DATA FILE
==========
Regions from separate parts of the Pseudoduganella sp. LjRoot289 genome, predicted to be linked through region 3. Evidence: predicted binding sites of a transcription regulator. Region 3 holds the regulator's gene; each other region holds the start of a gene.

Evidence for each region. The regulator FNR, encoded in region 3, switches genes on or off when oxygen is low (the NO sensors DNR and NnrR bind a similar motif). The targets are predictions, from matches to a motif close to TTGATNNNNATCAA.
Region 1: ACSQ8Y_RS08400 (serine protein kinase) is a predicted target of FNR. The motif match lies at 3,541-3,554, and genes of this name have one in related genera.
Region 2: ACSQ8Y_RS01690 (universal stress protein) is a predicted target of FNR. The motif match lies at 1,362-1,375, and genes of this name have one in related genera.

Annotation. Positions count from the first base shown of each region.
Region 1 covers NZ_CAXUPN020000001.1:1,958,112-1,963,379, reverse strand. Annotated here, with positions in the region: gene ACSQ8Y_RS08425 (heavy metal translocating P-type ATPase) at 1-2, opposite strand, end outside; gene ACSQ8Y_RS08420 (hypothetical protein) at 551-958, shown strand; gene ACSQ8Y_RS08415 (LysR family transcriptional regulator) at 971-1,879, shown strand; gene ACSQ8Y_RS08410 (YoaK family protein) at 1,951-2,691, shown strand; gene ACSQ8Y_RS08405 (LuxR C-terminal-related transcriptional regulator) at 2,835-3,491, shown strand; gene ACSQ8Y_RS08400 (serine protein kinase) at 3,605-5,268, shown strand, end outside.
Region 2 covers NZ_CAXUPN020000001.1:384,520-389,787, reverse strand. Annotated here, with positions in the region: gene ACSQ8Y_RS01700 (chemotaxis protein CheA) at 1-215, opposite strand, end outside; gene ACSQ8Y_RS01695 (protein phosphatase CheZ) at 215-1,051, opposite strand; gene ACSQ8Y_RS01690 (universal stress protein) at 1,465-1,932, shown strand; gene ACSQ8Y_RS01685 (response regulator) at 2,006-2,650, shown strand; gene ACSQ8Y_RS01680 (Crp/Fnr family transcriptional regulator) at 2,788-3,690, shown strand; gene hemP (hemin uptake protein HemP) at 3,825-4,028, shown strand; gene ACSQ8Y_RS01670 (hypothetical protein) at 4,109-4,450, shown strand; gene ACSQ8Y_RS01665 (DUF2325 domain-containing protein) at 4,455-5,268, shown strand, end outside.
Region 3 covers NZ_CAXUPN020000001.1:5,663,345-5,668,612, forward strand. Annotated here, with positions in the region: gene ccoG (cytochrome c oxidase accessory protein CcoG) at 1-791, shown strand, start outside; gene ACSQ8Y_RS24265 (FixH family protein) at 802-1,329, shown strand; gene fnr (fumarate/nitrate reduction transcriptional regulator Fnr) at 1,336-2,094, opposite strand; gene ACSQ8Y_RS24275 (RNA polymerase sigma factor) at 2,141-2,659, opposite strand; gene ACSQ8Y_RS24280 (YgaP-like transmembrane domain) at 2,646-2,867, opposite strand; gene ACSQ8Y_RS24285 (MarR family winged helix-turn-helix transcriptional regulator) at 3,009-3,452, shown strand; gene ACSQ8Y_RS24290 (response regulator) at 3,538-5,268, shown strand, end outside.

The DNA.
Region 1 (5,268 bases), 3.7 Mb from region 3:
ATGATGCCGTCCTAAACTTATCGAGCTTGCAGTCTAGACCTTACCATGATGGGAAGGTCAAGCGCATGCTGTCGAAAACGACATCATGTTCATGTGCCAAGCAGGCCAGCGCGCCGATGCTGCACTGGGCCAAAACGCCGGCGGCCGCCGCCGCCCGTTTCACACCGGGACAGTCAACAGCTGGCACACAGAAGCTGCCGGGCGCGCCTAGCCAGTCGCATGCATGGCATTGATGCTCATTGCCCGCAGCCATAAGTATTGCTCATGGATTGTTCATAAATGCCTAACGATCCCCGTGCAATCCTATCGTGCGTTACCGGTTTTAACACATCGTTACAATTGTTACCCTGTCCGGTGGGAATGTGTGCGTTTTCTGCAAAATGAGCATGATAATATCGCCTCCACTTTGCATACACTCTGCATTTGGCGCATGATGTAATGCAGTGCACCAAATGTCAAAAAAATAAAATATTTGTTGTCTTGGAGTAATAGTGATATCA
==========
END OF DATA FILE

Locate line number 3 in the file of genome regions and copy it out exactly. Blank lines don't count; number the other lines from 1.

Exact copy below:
Region 1: ACSQ8Y_RS08400 (serine protein kinase) is a predicted target of FNR. The motif match lies at 3,541-3,554, and genes of this name have one in related genera.